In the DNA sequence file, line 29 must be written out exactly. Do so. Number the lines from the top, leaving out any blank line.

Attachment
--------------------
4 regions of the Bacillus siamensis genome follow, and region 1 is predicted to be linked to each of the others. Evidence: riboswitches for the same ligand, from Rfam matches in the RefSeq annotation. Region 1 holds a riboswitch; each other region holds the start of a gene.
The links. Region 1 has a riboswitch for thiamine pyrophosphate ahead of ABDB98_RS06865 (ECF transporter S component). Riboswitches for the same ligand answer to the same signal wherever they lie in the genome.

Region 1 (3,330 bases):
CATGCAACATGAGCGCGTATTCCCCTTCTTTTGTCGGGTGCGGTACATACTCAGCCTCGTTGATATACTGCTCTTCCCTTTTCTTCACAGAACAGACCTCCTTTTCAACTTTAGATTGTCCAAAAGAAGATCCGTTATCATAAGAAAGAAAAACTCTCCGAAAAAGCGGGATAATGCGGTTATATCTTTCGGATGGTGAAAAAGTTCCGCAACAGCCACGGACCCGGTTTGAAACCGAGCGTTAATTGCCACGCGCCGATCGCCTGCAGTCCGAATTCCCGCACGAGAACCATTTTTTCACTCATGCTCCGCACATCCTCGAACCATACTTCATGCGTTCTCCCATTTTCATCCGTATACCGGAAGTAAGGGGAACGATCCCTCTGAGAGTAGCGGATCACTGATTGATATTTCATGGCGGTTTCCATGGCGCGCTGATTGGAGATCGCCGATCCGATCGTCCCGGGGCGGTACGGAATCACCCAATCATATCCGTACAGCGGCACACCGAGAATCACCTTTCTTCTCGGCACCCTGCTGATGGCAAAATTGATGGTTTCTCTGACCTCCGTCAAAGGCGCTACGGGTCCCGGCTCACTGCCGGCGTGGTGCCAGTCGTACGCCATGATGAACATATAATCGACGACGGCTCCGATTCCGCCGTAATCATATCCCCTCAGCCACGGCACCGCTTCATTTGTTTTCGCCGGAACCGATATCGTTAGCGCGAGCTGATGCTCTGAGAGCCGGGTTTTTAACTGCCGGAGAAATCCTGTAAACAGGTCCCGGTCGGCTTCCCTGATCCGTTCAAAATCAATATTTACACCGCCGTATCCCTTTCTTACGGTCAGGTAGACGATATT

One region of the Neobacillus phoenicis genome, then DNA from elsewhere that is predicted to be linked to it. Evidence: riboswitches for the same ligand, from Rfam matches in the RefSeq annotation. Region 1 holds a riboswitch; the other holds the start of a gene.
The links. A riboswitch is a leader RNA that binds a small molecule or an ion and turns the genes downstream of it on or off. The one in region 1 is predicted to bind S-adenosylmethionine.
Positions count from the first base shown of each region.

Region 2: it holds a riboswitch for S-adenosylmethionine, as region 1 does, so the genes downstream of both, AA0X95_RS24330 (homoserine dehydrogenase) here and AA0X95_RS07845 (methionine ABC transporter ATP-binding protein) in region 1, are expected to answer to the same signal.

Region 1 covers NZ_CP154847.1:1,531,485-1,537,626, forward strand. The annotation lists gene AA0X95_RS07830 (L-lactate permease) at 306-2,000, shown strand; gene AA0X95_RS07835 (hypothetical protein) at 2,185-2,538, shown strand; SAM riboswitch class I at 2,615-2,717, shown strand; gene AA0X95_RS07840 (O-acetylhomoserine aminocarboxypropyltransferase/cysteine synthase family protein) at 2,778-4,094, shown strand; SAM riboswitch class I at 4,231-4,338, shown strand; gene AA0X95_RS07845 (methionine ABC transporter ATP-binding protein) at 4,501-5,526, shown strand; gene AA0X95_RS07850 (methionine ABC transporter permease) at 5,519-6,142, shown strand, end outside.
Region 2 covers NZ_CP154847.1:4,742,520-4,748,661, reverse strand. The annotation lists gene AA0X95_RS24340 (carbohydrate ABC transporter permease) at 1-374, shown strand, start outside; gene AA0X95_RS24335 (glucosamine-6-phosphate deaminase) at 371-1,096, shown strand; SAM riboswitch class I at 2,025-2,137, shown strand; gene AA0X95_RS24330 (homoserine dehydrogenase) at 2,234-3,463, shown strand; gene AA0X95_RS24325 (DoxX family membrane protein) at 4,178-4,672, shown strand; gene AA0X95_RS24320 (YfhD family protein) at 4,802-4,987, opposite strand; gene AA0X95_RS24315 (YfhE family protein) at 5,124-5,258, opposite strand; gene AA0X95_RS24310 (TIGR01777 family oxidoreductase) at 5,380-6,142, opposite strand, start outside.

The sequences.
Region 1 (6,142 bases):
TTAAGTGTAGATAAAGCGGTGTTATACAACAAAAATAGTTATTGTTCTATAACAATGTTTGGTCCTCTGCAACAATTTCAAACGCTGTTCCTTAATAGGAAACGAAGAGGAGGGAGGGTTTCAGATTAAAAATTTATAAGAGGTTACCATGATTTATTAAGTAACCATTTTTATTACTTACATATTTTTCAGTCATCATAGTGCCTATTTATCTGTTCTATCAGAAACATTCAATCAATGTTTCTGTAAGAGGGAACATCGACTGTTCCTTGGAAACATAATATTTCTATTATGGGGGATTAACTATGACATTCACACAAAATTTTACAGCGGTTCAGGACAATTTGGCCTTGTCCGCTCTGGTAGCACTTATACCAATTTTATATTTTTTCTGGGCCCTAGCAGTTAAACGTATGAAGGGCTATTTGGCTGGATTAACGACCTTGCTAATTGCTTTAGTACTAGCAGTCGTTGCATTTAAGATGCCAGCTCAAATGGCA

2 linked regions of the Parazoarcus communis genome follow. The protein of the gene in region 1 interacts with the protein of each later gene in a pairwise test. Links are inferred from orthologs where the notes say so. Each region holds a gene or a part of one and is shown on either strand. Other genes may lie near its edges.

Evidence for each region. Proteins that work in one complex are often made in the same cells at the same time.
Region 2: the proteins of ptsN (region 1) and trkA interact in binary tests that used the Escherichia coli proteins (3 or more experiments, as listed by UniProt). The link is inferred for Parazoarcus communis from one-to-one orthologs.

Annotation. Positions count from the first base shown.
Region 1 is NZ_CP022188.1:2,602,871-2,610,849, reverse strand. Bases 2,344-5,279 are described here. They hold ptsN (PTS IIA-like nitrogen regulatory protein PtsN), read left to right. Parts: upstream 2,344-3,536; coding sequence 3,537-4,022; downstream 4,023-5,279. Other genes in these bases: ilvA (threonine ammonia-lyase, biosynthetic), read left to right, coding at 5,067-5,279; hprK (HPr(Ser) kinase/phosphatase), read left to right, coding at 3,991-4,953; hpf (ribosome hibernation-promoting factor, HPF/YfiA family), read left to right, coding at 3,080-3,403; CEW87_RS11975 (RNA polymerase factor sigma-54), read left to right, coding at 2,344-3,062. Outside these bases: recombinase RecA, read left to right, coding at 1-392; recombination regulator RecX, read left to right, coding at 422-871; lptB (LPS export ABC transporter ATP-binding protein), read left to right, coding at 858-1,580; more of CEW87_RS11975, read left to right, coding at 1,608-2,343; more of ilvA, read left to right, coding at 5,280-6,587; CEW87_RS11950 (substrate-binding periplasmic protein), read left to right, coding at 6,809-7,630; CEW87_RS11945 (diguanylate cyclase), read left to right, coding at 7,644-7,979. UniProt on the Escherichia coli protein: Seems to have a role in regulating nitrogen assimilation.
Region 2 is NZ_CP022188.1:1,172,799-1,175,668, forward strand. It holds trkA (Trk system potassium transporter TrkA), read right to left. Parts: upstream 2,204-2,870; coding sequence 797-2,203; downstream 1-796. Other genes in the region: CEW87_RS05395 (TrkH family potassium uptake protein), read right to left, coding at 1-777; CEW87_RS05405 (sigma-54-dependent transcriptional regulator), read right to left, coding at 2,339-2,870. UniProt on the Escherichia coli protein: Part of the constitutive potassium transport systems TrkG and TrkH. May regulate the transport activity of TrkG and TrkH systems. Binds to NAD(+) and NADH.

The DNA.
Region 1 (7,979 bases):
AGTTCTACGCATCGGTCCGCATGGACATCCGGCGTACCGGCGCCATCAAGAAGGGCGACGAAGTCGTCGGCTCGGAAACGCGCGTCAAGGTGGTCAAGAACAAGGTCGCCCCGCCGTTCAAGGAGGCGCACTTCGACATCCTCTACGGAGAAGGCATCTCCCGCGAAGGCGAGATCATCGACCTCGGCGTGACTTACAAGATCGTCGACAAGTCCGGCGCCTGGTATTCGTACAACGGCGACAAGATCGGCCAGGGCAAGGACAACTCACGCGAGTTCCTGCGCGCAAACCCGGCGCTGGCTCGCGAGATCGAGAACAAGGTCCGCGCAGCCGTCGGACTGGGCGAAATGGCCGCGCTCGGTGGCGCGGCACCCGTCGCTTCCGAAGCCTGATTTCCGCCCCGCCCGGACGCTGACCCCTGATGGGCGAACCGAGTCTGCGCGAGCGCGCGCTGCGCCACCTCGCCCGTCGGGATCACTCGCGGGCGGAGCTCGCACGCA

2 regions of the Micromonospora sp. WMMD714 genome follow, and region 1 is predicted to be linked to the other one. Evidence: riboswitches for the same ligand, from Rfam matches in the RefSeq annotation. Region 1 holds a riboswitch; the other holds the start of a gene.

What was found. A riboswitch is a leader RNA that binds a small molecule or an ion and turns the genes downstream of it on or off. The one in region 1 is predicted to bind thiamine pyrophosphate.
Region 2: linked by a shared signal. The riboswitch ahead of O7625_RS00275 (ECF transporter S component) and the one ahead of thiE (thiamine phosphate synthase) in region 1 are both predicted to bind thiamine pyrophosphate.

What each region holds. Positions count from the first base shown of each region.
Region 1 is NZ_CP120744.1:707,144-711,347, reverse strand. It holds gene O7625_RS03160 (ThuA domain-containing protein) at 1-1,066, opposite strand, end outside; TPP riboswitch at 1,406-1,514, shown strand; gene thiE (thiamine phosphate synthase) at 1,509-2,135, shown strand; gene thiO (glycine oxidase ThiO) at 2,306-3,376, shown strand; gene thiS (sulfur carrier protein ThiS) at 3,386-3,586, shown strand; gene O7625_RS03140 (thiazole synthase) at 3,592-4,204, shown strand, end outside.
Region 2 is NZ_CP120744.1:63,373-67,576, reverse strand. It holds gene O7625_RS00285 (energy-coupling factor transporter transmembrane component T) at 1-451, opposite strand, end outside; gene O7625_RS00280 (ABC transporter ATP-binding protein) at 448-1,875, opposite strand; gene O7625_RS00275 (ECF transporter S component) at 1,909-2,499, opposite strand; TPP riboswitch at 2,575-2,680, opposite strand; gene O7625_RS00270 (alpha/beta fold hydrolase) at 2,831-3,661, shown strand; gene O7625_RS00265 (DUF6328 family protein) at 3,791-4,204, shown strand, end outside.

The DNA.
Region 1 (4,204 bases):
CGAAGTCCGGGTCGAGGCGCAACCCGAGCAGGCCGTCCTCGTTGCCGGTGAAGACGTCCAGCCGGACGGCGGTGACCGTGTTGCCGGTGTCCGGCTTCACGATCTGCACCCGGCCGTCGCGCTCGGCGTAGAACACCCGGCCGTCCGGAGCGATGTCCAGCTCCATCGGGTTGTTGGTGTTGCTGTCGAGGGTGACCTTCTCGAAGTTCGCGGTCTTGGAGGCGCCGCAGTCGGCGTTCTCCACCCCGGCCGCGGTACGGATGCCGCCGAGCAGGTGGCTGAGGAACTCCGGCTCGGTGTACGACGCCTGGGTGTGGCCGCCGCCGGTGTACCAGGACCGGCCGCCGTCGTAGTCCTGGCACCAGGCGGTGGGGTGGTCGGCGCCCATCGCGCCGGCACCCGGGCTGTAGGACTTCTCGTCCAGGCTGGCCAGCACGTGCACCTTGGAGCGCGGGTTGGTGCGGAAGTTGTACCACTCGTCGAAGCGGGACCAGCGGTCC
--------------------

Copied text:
The DNA.